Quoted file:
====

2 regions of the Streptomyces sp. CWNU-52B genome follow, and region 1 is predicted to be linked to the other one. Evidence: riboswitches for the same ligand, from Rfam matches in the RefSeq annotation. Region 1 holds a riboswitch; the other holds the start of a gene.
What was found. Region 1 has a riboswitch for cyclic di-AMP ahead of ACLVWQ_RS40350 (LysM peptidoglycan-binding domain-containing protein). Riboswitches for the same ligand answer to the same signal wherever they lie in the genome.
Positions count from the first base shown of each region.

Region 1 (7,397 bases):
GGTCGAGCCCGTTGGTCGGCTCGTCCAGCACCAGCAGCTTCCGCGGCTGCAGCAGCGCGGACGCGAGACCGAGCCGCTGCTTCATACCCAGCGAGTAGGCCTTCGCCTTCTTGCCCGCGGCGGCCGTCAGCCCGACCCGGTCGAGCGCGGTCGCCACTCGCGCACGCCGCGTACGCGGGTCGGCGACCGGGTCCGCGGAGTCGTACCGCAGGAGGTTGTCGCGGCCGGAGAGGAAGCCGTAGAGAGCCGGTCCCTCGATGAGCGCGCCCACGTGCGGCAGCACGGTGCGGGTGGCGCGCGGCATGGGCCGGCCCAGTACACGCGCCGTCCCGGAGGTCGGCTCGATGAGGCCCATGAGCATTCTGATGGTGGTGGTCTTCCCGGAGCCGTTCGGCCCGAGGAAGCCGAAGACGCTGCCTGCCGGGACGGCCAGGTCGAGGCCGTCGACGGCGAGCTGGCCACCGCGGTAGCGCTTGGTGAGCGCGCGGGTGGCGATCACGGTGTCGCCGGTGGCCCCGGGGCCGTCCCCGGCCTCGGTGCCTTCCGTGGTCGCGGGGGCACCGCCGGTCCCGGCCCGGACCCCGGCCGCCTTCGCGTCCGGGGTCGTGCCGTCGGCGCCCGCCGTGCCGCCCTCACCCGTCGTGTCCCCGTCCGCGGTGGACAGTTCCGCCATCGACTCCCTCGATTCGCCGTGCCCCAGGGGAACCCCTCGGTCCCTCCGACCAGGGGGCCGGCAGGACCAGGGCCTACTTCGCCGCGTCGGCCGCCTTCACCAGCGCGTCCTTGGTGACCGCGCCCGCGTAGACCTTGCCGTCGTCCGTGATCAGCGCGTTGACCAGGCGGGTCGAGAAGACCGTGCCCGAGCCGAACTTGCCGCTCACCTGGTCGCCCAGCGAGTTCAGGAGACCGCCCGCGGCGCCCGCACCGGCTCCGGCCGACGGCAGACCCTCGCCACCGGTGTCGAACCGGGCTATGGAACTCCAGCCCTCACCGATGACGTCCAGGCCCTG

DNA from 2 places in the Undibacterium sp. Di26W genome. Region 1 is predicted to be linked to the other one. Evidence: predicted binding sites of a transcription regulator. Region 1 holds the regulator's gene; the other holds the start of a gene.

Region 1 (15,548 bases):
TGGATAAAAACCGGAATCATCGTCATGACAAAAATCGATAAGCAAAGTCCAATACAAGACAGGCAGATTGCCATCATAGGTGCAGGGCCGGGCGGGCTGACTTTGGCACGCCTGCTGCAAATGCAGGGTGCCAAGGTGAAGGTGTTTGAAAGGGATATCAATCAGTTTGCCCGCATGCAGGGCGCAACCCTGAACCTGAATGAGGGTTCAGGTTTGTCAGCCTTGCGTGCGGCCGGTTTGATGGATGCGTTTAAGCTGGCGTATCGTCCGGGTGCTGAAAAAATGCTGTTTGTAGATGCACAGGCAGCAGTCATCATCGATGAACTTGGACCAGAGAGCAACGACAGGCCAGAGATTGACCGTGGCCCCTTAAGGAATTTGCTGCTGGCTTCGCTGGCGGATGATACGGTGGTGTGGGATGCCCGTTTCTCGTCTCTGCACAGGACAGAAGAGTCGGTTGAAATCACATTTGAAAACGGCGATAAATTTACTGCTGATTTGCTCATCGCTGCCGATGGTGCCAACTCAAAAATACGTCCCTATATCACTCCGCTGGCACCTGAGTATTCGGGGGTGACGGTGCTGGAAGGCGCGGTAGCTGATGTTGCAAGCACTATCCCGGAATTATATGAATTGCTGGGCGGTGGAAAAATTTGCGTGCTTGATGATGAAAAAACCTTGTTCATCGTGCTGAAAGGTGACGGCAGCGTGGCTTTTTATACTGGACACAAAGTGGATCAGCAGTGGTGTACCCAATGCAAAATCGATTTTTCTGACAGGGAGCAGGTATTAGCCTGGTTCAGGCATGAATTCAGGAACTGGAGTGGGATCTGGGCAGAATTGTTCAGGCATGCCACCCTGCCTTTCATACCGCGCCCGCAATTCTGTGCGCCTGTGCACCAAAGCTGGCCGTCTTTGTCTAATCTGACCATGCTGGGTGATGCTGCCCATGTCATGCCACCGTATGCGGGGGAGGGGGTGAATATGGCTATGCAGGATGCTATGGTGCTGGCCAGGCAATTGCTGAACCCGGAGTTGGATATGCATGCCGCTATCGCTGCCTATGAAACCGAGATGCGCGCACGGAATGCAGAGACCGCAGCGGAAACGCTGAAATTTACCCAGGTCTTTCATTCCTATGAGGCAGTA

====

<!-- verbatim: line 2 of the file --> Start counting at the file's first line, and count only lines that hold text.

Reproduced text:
What was found. Region 1 has a riboswitch for cyclic di-AMP ahead of ACLVWQ_RS40350 (LysM peptidoglycan-binding domain-containing protein). Riboswitches for the same ligand answer to the same signal wherever they lie in the genome.